The drought isn’t over by a long shot.
Welcome rains that brought Lake Lanier’s levels up by more than a foot in recent weeks are not enough to pull Northeast Georgia from a stubborn drought that has persisted for more than two years.
And while a new federal report said a soggy December helped bring much of Georgia and other Southern states out of the drought, it could be a long time yet before this part of the state regains normal soil moisture and stream levels, experts say.
The latest U.S. Drought Monitor says Alabama, Florida, Mississippi, Louisiana and Arkansas now are drought-free. But pockets of severe to extreme drought remain in Northeast Georgia and parts of South Carolina.
State climatologist David Stooksbury said the recent rains have upgraded the region’s status from exceptional drought — the worst — to merely extreme drought.
"At least we are going in the right direction," Stooksbury said. "It definitely doesn’t mean we’re out of the drought, nor is there much of an indication that we are starting to pull out of the drought."
Since the steady pattern of rain began Dec. 9, Lake Lanier has risen from 1,051 feet to 1,052.50, according to the National Weather Service. Full pool is 1,070 feet.
As of Saturday afternoon, the lake level was at 1,052.47 feet, according to the U.S. Geological Survey Web site.
"If the rains do not continue and we go back to the pattern we had before last week, we can see lake levels drop again," Stooksbury said.
The bad news is that long-range forecasts call for a dry winter.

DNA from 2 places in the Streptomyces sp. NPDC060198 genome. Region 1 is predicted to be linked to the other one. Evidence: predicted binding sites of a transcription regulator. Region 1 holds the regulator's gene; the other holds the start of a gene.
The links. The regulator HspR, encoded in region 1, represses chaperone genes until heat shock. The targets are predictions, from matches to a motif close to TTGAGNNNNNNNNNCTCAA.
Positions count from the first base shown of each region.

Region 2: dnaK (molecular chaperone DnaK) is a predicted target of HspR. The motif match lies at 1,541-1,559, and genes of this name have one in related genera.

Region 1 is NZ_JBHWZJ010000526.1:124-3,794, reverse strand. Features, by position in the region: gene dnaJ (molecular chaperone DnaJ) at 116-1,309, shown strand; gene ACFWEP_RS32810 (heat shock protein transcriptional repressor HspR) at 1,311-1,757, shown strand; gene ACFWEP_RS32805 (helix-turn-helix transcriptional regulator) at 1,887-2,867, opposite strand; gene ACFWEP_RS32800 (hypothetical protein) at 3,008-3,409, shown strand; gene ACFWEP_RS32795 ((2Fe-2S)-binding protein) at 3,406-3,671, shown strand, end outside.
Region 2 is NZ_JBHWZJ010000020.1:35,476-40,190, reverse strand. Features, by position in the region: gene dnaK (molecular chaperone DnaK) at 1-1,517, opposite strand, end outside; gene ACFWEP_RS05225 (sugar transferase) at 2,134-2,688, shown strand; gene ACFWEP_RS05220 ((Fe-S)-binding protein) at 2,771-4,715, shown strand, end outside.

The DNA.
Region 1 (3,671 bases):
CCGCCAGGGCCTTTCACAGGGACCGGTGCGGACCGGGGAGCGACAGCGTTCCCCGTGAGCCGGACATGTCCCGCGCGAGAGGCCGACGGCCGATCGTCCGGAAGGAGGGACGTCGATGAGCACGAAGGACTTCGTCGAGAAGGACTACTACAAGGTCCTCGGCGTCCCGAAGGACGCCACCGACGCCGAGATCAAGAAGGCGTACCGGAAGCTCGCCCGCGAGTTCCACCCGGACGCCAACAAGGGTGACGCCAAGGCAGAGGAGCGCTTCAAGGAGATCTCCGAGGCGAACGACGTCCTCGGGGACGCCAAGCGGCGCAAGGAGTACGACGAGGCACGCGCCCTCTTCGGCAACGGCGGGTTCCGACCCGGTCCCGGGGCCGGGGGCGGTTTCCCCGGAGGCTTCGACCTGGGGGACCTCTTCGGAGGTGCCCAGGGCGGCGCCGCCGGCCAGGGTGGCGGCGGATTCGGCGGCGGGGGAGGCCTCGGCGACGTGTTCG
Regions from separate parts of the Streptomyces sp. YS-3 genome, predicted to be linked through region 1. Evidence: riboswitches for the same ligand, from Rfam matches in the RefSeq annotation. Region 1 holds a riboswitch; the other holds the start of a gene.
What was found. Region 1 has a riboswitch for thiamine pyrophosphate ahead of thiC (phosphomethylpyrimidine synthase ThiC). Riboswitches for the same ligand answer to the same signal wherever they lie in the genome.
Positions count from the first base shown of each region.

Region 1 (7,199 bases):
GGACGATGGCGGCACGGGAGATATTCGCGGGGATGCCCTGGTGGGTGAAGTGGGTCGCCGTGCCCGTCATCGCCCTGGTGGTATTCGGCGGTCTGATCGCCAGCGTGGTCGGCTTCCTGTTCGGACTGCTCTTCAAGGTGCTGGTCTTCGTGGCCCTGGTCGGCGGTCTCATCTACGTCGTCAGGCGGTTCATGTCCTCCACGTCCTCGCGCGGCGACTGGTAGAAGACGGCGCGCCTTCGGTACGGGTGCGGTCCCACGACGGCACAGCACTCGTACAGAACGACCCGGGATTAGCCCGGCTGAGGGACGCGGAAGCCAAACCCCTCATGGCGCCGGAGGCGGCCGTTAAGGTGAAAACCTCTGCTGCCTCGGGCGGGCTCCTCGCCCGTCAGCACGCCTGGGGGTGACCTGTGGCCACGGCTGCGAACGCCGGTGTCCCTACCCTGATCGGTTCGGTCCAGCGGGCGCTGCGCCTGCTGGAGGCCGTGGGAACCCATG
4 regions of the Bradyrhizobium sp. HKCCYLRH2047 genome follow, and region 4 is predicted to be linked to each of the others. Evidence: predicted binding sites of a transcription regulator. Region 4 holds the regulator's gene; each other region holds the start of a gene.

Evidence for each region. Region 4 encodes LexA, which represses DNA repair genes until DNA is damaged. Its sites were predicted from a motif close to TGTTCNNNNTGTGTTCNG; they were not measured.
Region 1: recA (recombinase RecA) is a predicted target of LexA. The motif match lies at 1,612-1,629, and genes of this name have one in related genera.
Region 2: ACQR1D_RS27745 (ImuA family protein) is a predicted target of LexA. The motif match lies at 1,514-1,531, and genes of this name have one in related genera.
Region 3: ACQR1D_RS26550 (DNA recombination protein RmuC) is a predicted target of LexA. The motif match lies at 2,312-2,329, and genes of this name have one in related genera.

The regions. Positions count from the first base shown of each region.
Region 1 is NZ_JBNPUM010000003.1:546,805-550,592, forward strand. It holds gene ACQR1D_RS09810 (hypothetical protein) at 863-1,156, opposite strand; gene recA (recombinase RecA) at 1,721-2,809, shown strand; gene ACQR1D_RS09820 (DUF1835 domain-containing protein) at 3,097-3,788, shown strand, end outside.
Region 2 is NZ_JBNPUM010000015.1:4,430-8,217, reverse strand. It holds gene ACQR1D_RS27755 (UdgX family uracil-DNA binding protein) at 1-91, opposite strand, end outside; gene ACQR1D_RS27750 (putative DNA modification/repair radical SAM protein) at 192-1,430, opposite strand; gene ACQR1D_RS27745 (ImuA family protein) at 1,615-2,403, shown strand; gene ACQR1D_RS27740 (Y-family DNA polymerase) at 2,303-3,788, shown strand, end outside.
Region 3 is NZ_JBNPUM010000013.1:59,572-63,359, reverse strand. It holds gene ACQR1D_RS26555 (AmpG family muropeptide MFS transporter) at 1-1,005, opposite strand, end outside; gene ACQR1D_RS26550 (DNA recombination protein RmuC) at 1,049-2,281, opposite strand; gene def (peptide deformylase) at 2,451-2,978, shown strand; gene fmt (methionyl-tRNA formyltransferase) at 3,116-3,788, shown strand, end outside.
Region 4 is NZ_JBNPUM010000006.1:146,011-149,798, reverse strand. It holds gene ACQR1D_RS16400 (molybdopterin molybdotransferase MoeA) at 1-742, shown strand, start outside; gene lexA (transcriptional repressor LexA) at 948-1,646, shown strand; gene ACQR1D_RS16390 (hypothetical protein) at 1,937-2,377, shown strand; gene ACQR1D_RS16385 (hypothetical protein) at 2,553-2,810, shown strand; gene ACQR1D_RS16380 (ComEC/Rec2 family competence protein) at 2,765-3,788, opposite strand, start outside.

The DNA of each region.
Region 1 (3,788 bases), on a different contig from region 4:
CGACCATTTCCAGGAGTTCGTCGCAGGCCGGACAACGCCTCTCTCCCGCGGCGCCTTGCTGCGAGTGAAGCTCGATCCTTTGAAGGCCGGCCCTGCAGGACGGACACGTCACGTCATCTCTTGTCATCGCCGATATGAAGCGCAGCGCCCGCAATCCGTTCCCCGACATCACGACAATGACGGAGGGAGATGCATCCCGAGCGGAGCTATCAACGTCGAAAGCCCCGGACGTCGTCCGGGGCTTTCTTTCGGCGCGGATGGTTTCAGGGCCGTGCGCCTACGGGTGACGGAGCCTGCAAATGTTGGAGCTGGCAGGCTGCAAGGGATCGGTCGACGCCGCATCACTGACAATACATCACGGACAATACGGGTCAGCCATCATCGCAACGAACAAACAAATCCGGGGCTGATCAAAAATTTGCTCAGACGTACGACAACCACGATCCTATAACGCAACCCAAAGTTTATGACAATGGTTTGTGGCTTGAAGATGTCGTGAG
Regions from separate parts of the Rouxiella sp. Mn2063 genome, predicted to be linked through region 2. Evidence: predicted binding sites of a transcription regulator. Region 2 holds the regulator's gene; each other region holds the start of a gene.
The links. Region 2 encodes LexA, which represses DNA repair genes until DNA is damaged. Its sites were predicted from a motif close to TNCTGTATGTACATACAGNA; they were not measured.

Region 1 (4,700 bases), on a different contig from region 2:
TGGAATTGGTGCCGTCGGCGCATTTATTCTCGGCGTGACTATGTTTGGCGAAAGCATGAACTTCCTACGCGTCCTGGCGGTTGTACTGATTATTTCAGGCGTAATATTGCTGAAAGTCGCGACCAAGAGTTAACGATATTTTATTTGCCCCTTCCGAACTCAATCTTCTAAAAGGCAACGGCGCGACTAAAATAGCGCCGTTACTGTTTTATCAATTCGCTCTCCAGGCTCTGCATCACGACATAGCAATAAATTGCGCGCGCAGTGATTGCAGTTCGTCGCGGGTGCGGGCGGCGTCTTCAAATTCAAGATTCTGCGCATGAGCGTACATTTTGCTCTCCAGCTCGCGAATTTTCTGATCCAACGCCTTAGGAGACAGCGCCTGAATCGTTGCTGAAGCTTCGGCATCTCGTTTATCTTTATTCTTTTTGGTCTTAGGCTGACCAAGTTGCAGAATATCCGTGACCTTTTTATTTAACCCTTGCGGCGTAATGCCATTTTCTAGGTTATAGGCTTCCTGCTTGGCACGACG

The National Oceanic and Atmospheric Administration’s most recent climate outlook says Georgia has an increased possibility of below-normal rainfall for January through March.
"That’s just not what we want to hear," Stooksbury said. He pointed to the heavy rainfall patterns brought on by the remnants of Tropical Storm Fay in August, which replenished the Chattahoochee River basin initially before levels began to fall off again.
The recent rains have not had much effect on watering and conservation restrictions imposed on utilities and governments. Kevin Chambers, a spokesman for Georgia’s Environmental Protection Division, said 55 of the state’s 159 counties remain in a Level Four drought. So far, 59 permit holders have been granted an easing of restrictions, which Chambers called "a very small percentage."
"The rain brought relief to some folks, but unfortunately the vast majority rely on Lake Lanier for water," Chambers said. "And Lanier is the problem area."
In the short term, an active pattern of replenishing rains is expected for the next 10 days or so, according to Mike Griesinger, a meteorologist with the National Weather Service in Peachtree City.
"There’s several chances for rain between now and the first of the year," Griesinger said Saturday, when just more than a half-inch fell in Gainesville during the day. "We’re in a fairly active pattern for the moment."
Today, however, is expected to be dry, windy and cold, with temperatures falling into the low 20s or high teens overnight.
For folks who rely on water for their business, the drought has taken a historic toll.
"We’ve seen this before, but not quite to this magnitude," said Shirley Odom, a customer service representative at Syfan Landscape Center.
While Odom says "I don’t think we’re out of the drought by any means," she’s hopeful the rains will keep coming.
"We’ve started off good for November and December, and, hopefully, we’re going to break that pattern and things will start picking back up," she said. "When it rains, people are happy."